What is your current approach to race-day nutrition?

At this point we’ve gotten pretty dialed on the race nutrition plan for those 10-to 24-hour efforts or the events of 100 miles or below. I’m not a person who has my watch beeping at me ever to remind me to eat. I don’t get those kinds of reminders, and I don’t want to eat every 15 minutes or 30 minutes during a race. I’m going to just slow drip the calories I have as often as possible—basically it’s an eating contest on the move. Now I know my body functions pretty well with about 200 calories per hour during those efforts. So, depending on the distance between aid stations, I can rely solely on a bottle of Tailwind and then supplement with some chews or waffles or gels, because usually I get actually hungry feeling and having something solid helps with that. But mostly, I’m relying on Tailwind as my backbone to the whole plan and generally aiming for that 200-calorie-per-hour benchmark.

You had to overcome some stomach challenges in UTMB in 2022 and then at last year’s UTMB you seemed as physically challenged as you have ever been. How have you adjusted your fueling in those situations?

The past couple years (working with a nutritionist friend), we’ve been better at creating A, B, C and D plans—because sometimes the perfect nutrition plan that you have relied on isn’t going to work. Our approach is that’s fine, and here are some things you can start subbing in during a race that can cover your needs. I view race nutrition like a puzzle piece, and sometimes it fits into the puzzle right where we want it to, and sometimes we have to kind shift things around a little bit. I think one of the reasons a lot of us love ultrarunning is because, when things just aren’t going to plan, we have to problem-solve it.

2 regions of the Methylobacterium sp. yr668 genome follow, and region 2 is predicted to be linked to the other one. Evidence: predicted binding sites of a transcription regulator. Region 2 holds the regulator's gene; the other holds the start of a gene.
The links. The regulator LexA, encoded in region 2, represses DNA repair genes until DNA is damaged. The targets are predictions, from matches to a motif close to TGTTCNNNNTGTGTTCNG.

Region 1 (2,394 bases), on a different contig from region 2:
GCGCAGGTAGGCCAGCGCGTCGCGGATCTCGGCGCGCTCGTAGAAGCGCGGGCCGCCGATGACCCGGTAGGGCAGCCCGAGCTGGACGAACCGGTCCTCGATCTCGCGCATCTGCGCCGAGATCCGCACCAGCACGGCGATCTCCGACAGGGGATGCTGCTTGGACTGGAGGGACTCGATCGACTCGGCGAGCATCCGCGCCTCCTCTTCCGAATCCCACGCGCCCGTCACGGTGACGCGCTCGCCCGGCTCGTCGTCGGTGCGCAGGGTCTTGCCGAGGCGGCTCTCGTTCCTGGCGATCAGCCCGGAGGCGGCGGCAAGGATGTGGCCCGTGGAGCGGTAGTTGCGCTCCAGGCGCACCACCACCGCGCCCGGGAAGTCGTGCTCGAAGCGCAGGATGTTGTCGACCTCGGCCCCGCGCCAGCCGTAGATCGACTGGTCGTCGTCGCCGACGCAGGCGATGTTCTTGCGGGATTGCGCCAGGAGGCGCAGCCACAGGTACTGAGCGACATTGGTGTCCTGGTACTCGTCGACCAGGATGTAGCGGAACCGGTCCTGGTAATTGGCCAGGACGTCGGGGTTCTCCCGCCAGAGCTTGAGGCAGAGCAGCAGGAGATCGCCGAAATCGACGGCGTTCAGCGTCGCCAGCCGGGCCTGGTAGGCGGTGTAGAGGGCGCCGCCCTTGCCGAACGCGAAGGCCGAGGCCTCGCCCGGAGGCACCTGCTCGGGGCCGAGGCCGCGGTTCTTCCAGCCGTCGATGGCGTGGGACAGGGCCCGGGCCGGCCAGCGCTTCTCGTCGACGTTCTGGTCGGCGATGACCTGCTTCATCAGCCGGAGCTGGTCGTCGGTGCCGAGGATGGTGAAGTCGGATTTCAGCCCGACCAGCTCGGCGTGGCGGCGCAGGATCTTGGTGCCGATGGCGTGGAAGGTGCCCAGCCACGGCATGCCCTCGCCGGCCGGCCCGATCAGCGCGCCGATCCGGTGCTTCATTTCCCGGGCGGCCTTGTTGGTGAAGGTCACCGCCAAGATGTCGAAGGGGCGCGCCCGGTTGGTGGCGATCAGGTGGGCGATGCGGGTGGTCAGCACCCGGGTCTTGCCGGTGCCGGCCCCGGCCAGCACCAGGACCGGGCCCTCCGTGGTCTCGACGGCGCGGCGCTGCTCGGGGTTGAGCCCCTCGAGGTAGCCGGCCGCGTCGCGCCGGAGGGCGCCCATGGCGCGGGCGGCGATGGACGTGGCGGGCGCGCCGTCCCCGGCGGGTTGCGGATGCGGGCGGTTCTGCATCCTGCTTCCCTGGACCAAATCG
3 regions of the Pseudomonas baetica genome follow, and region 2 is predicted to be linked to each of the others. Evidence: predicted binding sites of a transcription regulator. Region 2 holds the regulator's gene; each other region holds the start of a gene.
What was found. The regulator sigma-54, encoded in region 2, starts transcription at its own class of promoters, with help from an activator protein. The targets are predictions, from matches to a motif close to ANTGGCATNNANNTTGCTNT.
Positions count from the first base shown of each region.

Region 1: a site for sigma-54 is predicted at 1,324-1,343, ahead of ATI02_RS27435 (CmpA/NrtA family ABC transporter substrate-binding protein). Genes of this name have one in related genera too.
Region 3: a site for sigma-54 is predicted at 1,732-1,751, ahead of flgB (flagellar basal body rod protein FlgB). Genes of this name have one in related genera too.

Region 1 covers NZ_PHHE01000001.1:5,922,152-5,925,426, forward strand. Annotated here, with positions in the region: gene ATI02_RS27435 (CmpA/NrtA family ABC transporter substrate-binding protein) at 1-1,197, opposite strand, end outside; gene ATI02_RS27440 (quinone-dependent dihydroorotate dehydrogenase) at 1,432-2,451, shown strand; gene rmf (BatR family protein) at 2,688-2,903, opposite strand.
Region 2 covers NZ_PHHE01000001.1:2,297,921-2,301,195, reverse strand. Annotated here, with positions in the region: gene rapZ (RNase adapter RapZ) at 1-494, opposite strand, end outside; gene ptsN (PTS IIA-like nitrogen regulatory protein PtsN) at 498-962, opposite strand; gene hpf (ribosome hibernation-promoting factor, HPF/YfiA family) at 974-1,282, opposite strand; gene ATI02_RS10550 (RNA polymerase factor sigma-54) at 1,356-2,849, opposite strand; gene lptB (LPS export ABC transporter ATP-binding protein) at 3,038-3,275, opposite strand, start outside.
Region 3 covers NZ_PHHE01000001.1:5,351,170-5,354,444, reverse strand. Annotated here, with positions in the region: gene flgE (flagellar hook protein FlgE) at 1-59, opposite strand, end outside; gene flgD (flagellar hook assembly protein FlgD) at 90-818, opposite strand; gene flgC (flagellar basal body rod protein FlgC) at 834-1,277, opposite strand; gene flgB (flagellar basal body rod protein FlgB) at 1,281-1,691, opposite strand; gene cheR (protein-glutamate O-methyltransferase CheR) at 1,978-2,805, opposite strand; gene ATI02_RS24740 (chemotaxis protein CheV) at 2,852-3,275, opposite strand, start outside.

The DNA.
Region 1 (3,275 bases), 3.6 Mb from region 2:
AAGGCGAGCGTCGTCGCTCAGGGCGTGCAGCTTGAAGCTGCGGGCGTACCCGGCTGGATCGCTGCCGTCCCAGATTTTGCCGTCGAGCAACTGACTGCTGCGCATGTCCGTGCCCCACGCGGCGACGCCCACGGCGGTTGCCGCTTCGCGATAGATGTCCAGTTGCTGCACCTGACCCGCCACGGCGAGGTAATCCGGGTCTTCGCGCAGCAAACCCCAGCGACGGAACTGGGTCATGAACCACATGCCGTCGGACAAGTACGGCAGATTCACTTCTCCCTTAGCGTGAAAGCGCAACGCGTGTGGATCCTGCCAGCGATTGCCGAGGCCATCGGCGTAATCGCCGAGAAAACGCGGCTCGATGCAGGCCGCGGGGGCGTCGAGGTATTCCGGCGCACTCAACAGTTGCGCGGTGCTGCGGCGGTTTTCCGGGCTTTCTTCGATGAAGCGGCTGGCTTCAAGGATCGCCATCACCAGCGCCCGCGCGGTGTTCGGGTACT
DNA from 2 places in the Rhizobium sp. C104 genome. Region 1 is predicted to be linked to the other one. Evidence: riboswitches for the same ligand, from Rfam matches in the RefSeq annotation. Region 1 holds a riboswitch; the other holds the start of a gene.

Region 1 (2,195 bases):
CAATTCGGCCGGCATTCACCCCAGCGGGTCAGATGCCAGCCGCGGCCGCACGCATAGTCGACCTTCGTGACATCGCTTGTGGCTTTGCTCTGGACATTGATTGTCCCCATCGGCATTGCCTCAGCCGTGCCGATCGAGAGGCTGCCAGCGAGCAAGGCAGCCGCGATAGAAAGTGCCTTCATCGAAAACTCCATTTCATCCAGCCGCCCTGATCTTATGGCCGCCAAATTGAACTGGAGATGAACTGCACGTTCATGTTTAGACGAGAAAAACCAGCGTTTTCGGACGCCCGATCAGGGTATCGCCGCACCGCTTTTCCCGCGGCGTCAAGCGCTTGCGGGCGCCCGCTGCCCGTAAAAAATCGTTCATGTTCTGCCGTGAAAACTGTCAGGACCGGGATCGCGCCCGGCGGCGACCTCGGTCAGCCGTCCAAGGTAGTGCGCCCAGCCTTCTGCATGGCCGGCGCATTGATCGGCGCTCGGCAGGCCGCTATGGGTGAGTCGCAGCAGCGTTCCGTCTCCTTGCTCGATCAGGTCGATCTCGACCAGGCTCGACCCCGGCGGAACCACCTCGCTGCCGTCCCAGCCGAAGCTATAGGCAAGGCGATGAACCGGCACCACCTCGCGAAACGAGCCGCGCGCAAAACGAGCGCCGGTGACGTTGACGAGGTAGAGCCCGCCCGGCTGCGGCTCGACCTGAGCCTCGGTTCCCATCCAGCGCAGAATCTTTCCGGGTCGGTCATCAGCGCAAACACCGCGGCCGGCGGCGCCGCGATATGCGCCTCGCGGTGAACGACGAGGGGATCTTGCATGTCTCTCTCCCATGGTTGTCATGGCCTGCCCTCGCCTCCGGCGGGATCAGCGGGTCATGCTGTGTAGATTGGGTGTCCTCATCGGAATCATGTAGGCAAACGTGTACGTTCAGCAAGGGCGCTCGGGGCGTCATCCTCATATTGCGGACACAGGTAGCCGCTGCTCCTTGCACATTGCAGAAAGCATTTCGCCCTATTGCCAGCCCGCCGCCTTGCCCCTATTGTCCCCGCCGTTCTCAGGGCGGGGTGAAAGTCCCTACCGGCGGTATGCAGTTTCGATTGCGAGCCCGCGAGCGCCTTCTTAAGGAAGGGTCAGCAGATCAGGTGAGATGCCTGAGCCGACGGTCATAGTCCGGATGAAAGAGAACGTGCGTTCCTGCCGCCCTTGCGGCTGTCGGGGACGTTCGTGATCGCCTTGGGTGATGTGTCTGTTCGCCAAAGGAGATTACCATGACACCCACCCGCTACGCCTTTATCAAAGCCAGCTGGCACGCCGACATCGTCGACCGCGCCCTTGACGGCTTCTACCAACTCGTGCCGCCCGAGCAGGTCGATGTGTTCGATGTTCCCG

You’ll be doing a lot of your pre-Hardrock training in and around Leadville between 11,000 and 14,000 feet above sea level once the spring snow subsides. How are you able to fuel at such high altitudes?

That’s one thing I’m hoping to focus on a little bit more on in this buildup and this prep for Hardrock, because in the past couple times I’ve run it, I’ve struggled a little bit with taking stuff in. I would love to just try to intentionally train my stomach to be better at taking in those calories while pushing hard at 12,500 feet or 13,000 feet just to see if we can make some strides forward. So stay tuned on if that works or not.

RELATED: The Secrets of Courtney Dauwalter’s Success

Do you have any bucket list events you want to tackle in the coming years?

Not specific things. I think I want to just keep finding the challenges that intrigue me and fire me up to keep putting in the work, the training, the time, the effort to go after them. And so whatever that is, there’s not a list of things I want to check off necessarily, but, I’m continuing to pour myself into this sport and see what’s possible while every one of my systems [muscular, digestive, endocrine, cognitive, emotional, etc.] is allowing that to happen. The Leadville 100 is on my short list of races I would love to do as soon as I can, but as far as a bucket list in general or what intrigues me, I’m still very interested in exploring the longer stuff and how our brains and our bodies can work together to take us over 100 miles. What does that look like to move efficiently for 200 miles or 500 miles? So that’s where I am putting a lot of my attention into—just finding ways to test myself on stuff that’s really long.

Fans have embraced Courtney Dauwalter as a champion runner, but also for her unique interests.
Fans have embraced Courtney Dauwalter as a champion runner, but also for her unique interests. (Photo: Luke Webster)

You got into ultrarunning through running road races. Would you ever run another marathon?